Sure, we dancers normally step on 6 of the 8 counts of two measures, but that doesn't make the music 6/8. We take the 4/4 measures two at a time and hold on the last beat of each measure.

I'm reading here that there are others ways to time your footwork, but I think the paragraph above covers most salsa dancers, doesn't it?
 

Vin

New Member
#72
Thought this would be an interesting thread to ressurect. Wonder how TJ's view of the DC scene has changed and how it differs with mine.

My impression: The majority of the people in the club at any given time are dancing on1 or trying to. Among the more serious dance crowd it's seems to me to be about a 60-40 split with more on2 dancers but with a few exceptions most can, or attempt to do both. Most of the on2 dancers are in a performance group but there are quite a few that learn from group classes, privates, or on the "street".
Among the on2 crowd there are mostly ET style dancers but there is a significant number of Puerto Rican style on2 dancers.
The conception around here is that PR style is the same as ET style just the timing is reversed, ie: lead steps forward on2, is this correct?
 

tj

New Member
#73
Vin said:
Thought this would be an interesting thread to ressurect. Wonder how TJ's view of the DC scene has changed and how it differs with mine.
Lol - I've been "called out". <waves at Vin>

My impression: The majority of the people in the club at any given time are dancing on1 or trying to.
Well, it depends on the club of course (at Yuca the other day, the beginners were attempting ETOn2 because that was what the instructor was teaching), but in general, yes, I find this to be true.

Among the more serious dance crowd it's seems to me to be about a 60-40 split with more on2 dancers but with a few exceptions most can, or attempt to do both. Most of the on2 dancers are in a performance group but there are quite a few that learn from group classes, privates, or on the "street".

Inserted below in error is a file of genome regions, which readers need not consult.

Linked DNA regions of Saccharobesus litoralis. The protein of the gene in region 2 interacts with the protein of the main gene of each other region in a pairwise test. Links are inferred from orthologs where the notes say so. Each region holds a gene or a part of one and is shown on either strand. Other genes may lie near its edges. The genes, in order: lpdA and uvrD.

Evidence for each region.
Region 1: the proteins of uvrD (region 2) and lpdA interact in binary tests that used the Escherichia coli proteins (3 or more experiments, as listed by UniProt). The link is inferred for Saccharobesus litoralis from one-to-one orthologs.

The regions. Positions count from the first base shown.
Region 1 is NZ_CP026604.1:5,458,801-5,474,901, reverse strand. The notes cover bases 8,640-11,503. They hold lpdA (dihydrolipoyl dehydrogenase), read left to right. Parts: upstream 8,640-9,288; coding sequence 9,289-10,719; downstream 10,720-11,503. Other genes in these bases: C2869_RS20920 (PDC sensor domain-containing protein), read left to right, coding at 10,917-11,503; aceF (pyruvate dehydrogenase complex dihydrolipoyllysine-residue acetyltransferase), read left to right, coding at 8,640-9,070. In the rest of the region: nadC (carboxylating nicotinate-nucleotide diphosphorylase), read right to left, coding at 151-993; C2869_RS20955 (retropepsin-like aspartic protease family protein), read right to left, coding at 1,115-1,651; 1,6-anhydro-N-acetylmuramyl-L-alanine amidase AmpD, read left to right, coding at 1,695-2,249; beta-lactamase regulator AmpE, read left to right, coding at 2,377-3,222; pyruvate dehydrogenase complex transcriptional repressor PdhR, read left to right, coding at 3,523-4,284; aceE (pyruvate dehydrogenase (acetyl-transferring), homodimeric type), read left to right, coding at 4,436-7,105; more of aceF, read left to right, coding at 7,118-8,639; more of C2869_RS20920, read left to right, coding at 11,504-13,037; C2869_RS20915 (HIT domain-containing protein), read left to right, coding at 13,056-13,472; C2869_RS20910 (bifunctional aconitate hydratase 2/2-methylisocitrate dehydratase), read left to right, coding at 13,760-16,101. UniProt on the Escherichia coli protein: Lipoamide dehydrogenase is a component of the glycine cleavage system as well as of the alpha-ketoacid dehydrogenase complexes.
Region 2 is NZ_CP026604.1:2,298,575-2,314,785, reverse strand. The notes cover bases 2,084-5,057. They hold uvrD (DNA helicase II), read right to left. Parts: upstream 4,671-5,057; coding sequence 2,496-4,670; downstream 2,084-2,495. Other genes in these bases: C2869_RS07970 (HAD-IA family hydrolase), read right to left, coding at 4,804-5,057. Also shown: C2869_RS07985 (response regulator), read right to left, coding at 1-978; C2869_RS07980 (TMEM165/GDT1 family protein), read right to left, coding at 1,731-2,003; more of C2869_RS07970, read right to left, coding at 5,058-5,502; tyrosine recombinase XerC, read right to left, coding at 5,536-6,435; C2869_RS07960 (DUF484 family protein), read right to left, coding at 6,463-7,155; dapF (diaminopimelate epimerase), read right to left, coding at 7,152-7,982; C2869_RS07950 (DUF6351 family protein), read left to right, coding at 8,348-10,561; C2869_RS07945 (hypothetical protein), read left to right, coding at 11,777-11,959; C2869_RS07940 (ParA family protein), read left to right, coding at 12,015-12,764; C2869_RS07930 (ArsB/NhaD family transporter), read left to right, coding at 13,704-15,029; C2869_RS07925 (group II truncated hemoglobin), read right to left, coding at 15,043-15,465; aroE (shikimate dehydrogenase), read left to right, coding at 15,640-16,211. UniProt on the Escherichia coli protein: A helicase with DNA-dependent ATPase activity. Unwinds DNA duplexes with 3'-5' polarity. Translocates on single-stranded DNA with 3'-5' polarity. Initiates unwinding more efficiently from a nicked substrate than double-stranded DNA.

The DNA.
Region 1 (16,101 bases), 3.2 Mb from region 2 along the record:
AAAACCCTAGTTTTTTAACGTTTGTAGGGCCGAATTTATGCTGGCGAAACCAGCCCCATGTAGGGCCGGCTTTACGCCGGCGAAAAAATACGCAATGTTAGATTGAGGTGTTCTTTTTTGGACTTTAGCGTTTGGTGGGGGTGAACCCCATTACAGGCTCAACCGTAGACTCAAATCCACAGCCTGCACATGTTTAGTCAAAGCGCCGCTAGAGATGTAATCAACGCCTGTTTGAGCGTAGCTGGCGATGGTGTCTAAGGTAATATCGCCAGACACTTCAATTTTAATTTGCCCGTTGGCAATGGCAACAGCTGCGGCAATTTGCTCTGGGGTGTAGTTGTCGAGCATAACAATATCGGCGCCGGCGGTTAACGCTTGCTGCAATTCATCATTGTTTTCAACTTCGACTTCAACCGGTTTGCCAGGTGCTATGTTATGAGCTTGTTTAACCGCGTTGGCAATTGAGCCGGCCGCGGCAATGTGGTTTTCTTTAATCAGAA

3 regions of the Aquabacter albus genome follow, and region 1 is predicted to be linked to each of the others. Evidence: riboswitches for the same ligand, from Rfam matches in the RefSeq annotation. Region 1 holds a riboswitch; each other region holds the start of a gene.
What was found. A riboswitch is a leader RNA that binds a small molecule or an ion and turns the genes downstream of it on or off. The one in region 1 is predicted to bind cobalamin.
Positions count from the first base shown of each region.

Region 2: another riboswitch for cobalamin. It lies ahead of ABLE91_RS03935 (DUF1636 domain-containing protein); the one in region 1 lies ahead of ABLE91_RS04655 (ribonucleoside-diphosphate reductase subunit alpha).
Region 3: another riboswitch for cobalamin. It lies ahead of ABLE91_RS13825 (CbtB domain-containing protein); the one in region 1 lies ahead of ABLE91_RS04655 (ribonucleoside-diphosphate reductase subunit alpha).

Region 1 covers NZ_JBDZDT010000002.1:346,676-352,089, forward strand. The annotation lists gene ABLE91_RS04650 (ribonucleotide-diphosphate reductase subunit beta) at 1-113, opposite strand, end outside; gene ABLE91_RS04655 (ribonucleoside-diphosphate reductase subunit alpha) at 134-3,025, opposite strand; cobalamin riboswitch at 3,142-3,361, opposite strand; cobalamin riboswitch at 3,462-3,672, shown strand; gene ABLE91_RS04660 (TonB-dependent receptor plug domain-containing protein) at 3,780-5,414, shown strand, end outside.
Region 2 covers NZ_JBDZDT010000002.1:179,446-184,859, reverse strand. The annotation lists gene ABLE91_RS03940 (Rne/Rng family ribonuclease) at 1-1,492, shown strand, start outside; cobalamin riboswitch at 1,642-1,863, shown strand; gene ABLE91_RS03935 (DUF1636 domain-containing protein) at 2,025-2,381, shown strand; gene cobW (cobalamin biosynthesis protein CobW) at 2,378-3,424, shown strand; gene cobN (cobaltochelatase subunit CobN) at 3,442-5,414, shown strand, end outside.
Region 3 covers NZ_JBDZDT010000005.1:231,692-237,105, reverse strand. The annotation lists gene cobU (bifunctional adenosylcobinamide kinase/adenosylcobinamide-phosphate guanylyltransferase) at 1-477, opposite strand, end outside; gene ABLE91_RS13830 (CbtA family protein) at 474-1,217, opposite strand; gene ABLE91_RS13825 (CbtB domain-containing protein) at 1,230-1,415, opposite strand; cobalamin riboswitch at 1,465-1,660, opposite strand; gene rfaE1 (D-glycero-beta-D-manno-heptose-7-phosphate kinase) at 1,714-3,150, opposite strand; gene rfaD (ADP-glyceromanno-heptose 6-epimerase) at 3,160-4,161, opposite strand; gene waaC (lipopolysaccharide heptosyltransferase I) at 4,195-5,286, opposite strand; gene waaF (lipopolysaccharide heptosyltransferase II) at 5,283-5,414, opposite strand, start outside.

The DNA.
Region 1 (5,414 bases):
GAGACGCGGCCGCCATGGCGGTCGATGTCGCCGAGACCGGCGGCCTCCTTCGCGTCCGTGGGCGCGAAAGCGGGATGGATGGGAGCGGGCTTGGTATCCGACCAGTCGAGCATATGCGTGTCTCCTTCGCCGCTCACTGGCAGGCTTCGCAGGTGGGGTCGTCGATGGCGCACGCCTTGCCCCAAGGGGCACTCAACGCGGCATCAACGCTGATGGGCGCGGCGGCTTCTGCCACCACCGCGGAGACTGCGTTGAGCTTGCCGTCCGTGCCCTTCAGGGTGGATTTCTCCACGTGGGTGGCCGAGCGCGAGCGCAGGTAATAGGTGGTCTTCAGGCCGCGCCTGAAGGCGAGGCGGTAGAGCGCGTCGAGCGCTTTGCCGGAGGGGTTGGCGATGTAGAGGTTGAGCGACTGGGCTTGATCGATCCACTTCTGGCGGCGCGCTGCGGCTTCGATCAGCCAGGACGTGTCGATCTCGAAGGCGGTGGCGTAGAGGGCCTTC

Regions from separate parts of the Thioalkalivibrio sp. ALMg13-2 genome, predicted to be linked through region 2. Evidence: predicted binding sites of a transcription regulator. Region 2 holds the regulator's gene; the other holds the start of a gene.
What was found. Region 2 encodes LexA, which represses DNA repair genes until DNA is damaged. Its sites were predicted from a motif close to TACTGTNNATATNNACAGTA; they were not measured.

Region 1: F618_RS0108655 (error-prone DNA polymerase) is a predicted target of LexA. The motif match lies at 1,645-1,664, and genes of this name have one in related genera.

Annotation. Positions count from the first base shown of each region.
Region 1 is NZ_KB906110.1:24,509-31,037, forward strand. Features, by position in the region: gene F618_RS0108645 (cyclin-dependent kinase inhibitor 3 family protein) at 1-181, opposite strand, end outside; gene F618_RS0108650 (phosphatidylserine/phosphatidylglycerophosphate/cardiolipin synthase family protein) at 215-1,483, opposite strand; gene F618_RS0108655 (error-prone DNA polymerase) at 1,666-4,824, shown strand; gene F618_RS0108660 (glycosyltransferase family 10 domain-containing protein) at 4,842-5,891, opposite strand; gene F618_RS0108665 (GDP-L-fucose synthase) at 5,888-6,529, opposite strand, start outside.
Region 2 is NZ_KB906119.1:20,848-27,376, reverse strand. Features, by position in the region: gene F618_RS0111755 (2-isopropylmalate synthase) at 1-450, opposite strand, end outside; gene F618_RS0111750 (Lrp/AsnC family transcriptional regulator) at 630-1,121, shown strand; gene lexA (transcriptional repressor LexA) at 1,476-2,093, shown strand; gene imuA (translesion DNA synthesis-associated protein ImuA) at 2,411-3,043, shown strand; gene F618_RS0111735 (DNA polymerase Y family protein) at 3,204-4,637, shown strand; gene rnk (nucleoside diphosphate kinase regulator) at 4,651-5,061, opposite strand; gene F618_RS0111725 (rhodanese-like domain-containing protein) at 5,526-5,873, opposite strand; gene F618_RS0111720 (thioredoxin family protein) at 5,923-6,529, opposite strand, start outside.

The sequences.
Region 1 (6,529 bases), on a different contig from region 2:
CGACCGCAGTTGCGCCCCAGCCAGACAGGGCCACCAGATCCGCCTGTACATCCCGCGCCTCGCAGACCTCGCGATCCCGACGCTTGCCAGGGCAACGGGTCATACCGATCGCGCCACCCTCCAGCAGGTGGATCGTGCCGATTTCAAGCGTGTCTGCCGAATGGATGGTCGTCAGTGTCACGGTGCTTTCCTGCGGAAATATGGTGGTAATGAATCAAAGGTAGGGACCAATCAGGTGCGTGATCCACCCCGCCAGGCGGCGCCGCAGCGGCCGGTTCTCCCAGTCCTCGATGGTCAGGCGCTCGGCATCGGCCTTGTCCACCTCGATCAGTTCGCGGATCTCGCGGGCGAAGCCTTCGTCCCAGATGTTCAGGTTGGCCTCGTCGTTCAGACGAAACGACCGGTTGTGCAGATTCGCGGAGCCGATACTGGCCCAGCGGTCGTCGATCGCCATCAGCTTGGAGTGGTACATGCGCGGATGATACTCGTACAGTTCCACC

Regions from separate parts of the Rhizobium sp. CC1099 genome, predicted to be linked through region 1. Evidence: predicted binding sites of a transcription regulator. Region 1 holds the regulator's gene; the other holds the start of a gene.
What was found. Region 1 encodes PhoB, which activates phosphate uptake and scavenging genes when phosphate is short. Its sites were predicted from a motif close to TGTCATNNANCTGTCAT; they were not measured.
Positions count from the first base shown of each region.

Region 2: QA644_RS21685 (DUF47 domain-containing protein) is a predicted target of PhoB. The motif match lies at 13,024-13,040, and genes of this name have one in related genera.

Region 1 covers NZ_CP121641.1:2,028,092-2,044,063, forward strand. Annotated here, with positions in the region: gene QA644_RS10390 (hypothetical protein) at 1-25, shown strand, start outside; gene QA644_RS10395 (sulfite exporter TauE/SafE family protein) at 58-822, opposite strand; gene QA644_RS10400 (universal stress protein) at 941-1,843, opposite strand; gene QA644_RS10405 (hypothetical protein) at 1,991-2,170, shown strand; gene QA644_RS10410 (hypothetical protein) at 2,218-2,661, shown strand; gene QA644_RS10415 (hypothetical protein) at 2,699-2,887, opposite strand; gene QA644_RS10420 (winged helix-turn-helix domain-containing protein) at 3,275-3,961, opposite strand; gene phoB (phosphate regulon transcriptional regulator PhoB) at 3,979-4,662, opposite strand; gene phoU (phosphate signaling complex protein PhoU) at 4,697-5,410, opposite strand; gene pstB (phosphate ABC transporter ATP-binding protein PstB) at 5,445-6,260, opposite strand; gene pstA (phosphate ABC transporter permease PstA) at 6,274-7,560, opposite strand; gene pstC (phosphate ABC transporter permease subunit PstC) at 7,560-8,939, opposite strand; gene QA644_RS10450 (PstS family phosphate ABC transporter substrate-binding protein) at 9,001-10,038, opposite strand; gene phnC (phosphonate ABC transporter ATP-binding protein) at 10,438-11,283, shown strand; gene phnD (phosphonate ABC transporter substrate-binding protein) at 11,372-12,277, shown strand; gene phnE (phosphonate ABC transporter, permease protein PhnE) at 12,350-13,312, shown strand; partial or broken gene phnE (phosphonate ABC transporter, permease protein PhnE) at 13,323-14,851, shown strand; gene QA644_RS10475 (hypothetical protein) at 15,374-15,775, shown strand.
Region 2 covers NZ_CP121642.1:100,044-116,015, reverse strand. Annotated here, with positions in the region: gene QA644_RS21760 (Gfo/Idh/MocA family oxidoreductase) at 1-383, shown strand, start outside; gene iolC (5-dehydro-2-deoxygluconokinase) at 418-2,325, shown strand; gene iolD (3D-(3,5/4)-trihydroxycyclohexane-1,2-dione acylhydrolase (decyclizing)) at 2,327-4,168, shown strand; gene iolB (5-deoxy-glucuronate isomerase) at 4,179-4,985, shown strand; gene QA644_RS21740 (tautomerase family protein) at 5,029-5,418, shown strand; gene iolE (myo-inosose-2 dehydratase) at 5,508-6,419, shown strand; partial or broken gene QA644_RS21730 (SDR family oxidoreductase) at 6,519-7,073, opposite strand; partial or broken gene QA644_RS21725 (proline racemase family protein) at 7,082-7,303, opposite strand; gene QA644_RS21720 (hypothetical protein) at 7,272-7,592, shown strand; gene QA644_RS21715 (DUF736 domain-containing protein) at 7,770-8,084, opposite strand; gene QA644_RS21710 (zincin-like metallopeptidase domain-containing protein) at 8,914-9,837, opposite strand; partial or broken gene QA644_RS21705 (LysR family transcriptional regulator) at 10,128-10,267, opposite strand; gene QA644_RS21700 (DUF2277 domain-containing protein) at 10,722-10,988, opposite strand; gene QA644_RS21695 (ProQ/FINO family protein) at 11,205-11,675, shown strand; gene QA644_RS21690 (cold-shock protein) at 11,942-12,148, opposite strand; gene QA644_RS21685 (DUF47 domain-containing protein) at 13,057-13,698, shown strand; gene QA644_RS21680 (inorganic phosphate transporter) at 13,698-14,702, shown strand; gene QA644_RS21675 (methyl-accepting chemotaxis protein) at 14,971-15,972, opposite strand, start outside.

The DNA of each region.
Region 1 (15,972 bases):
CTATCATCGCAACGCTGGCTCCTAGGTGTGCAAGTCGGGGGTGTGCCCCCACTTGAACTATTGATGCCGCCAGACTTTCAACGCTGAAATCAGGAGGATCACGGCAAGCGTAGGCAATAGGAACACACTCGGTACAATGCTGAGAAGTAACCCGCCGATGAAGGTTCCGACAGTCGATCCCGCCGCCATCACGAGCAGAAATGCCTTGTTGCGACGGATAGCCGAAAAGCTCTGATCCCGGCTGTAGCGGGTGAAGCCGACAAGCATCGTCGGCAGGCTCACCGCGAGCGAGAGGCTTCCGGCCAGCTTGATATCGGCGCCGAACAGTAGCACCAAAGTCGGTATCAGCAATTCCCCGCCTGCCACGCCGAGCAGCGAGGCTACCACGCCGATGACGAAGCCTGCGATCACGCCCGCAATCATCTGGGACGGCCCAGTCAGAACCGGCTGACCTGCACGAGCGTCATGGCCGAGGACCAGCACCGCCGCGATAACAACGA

Yes, and I think those "few exceptions" that you're mentioning - two of them were trying to become more On2 proficient which may explain their reluctance to go back and dance On1 with me.

Among the on2 crowd there are mostly ET style dancers but there is a significant number of Puerto Rican style on2 dancers.
The conception around here is that PR style is the same as ET style just the timing is reversed, ie: lead steps forward on2, is this correct?
I thought the pause was different, too, no?
 

Vin

New Member
#74
I know in what is called power2 the pause is different but in what they call Puerto Rican 2 it is the same pause as ETon2
 

tj

New Member
#75
Vin said:
I know in what is called power2 the pause is different but in what they call Puerto Rican 2 it is the same pause as ETon2
Ah, ok. I always thought Puerto Rican 2 = Power2, but I will defer to you, Vin.
 

Vin

New Member
#76
Oh no please don't differ to me on this, I am wondering the same thing you are but I didn't want to steer the answers I got.
 

tj

New Member
#77
Vin said:
Oh no please don't differ to me on this, I am wondering the same thing you are but I didn't want to steer the answers I got.
We're not talking about those folks who lack rhythm and timing of any sort, are we? :wink: :roll:
 

tj

New Member
#79
Ok, I found something. Taken from another forum:

If I'm wrong, hopefully someone will correct me, but if I remember correctly there are at least three distinct ways of dancing 'on 2':

1. Palladium Style
* As you described, stepping on 234 678, with the same patterns moved back one beat.

2. Eddie Torres Style
* Stepping 123 567, on the same foot as dancing 'on 1', and breaking back on 2. Patterns from 1 are moved 5 beats back.

3. Puerto Rican Style
* Stepping 123 567, on the opposite foot to the one you'd use 'on 1', breaking forward on beat 2. Patterns are moved back one beat, as in the first instance, but the break comes in the middle of a set of three steps, rather than at the start.
So there's how some folks are defining it at least.